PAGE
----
There are a handful of activities I avoid because I lack talent. I have no sports skills. My face catches every baseball while my hands act as inefficient shields. Dribbling a basketball devolves when the ball bounces off my shoe and bent in half, I stumble-run, chasing the careening orb across the floor. Let’s not discuss my ineptitude in soccer, volleyball, or any sport that requires me to run. I don’t sing least I set the neighborhood dogs to howling like wolves, and I don’t write poetry.
The poems I love, I often memorize. It is a lengthy list including “Patterns,” by Amy Lowell, “The Raven,” by Edgar Allan Poe, and “Stopping by Woods on a Snowy Evening,” by Robert Frost. William Blake’s “The Tyger” is another one I adore and let’s not forget, “Friends, Romans, Countrymen,” Marc Anthony’s monologue from Julius Caesar. There are countless works by Emily Dickinson that can leap into conversation almost unbidden. I can recite a Shakespeare sonnet, and when Patrick Stewart began reading them on social media, I couldn’t stop watching. Ok, I’m a geek. “Sea Canes” by Derek Walcott is another favorite, and his epic poem “Omeros” holds a special place in my heart, though I doubt my ability to commit it to memory.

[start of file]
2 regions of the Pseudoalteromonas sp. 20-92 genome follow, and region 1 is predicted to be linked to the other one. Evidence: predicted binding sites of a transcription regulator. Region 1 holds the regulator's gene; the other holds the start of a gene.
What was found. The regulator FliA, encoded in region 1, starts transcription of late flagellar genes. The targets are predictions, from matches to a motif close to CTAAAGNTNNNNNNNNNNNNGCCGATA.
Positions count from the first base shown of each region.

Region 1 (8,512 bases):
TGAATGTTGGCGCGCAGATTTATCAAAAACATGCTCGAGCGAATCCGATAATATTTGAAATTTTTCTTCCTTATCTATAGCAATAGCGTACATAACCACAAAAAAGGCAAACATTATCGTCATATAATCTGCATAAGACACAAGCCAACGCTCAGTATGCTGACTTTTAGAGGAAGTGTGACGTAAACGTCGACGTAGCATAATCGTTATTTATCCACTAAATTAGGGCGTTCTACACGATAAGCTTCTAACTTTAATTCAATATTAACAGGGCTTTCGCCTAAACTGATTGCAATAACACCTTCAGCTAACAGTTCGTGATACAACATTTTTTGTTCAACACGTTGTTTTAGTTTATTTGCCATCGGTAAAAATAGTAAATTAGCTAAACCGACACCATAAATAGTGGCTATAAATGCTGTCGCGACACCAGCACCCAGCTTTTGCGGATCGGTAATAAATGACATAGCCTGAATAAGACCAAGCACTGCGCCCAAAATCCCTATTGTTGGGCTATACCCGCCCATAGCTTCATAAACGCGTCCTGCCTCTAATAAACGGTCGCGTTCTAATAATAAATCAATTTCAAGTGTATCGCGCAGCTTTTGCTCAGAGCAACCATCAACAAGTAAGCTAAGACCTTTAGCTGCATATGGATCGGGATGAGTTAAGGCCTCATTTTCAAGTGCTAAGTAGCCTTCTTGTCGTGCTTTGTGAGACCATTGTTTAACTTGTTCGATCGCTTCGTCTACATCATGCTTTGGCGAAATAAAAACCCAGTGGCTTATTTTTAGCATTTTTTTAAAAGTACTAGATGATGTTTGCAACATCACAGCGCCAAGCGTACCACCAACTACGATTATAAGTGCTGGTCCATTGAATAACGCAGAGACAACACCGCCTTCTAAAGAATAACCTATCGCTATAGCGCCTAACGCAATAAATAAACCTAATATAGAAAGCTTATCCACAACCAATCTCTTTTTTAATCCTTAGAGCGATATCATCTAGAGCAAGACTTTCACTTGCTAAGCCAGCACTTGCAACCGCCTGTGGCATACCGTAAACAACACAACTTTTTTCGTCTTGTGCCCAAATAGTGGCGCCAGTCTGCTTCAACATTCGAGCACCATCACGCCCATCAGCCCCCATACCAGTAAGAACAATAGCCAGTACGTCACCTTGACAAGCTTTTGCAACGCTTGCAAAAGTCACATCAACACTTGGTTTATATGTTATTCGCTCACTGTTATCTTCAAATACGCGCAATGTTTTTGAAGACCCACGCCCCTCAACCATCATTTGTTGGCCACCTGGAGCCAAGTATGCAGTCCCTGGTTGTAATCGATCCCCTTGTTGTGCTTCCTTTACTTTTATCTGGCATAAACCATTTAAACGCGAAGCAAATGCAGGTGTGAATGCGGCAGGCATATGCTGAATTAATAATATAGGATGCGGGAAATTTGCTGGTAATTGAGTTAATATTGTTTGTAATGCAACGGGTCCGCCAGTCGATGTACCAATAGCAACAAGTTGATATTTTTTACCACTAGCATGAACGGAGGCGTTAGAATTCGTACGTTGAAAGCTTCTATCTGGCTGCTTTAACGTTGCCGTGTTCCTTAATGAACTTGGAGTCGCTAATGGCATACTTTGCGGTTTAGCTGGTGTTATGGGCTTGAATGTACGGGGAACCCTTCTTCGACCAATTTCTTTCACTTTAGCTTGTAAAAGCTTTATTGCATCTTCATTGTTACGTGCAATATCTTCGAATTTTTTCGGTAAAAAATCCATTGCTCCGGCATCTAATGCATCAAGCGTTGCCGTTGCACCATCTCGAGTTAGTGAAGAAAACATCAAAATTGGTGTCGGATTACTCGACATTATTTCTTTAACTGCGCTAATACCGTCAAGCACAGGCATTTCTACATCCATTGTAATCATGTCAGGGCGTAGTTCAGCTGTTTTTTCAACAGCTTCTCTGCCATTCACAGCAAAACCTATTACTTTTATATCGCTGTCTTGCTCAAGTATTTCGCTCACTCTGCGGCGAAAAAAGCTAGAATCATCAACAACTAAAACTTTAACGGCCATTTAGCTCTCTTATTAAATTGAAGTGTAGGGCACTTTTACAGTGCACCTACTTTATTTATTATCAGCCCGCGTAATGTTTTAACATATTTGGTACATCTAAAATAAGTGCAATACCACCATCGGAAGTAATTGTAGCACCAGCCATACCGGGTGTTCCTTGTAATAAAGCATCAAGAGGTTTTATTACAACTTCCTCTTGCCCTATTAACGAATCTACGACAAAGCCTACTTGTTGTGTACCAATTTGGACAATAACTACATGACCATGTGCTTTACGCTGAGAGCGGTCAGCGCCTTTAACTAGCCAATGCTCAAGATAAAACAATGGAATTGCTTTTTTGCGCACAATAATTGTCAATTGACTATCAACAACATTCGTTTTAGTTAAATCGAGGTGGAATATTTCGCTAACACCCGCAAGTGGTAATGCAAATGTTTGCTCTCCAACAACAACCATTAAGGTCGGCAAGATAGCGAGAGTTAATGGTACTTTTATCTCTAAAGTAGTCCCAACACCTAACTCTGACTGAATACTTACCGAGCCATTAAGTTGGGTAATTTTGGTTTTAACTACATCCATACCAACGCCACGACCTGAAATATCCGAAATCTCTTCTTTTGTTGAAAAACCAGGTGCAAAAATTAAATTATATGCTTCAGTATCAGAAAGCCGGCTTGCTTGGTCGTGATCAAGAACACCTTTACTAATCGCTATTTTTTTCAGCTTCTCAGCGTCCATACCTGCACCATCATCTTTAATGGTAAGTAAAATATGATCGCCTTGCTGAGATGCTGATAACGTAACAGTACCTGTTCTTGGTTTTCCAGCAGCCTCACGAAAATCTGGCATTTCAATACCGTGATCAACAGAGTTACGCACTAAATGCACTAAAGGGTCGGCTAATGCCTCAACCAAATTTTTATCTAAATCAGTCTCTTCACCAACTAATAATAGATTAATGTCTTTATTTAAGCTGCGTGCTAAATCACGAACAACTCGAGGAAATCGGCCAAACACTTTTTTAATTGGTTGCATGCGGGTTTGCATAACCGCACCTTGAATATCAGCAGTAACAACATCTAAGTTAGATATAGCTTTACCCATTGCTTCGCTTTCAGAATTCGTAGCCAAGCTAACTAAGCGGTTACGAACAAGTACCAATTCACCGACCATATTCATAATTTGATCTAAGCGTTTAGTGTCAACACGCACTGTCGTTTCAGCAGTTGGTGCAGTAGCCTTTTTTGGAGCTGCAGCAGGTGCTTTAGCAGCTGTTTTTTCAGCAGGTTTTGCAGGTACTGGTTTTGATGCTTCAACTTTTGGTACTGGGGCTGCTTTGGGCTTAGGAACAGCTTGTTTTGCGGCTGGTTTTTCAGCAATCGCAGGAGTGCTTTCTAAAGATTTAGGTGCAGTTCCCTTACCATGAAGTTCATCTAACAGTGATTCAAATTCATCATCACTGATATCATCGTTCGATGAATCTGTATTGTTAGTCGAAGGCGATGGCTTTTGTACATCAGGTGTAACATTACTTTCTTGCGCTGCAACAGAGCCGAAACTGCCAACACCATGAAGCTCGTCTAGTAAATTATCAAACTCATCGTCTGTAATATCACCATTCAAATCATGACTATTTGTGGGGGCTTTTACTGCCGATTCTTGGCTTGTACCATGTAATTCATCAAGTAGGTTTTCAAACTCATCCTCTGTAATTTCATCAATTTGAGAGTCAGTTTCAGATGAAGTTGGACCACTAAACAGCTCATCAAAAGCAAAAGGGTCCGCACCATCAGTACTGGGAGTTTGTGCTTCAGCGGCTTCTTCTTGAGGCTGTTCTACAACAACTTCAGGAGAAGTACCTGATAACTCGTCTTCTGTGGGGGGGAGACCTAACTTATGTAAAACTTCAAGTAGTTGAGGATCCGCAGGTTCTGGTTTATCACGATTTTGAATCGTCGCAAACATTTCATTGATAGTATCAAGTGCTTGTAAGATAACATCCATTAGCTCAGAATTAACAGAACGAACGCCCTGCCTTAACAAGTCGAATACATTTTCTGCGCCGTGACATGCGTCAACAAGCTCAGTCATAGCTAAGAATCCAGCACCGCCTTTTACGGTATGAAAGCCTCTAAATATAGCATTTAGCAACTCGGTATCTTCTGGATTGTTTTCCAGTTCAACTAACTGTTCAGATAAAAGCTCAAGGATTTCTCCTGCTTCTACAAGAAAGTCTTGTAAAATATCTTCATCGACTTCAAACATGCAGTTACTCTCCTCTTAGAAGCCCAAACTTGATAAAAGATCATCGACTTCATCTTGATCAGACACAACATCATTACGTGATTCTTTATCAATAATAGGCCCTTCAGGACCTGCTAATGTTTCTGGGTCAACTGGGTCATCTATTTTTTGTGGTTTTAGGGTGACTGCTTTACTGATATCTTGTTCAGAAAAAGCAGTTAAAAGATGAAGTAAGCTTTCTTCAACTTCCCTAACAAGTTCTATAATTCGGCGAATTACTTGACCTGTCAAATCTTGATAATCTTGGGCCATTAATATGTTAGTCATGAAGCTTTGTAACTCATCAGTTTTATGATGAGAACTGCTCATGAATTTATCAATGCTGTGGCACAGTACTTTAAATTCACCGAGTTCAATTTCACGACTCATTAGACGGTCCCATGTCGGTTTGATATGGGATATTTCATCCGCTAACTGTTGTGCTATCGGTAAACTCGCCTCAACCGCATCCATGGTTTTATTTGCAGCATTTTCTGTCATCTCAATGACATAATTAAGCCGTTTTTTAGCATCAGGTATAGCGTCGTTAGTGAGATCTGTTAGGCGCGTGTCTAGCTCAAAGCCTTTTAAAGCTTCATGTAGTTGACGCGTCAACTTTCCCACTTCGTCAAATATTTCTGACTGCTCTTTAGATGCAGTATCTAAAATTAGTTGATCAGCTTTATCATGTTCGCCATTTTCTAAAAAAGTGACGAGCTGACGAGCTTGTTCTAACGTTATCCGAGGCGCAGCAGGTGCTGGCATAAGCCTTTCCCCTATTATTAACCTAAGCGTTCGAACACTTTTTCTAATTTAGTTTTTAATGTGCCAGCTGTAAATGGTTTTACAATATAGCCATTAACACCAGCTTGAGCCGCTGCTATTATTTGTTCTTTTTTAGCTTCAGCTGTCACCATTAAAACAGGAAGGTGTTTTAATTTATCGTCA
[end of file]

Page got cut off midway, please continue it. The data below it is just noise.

The poems I memorize, I choose with great care because I know they will live with me forever. I seek work that connects me with the poet, and poems where I feel the emotions they must have felt as they wrote. I enjoy rich imagery, and subtle shades of meaning, which beacons my soul to return time and time, again.
When I sit to compose, I try to clear my mind and allow my passions to embed themselves in the words, and embrace each phrase. It only happens when my heart takes the lead with my writing, not my head. Knowing what I intend to write dampens the message.
Do you write with your feelings?
Keep on writing.
Jo Hawk The Writer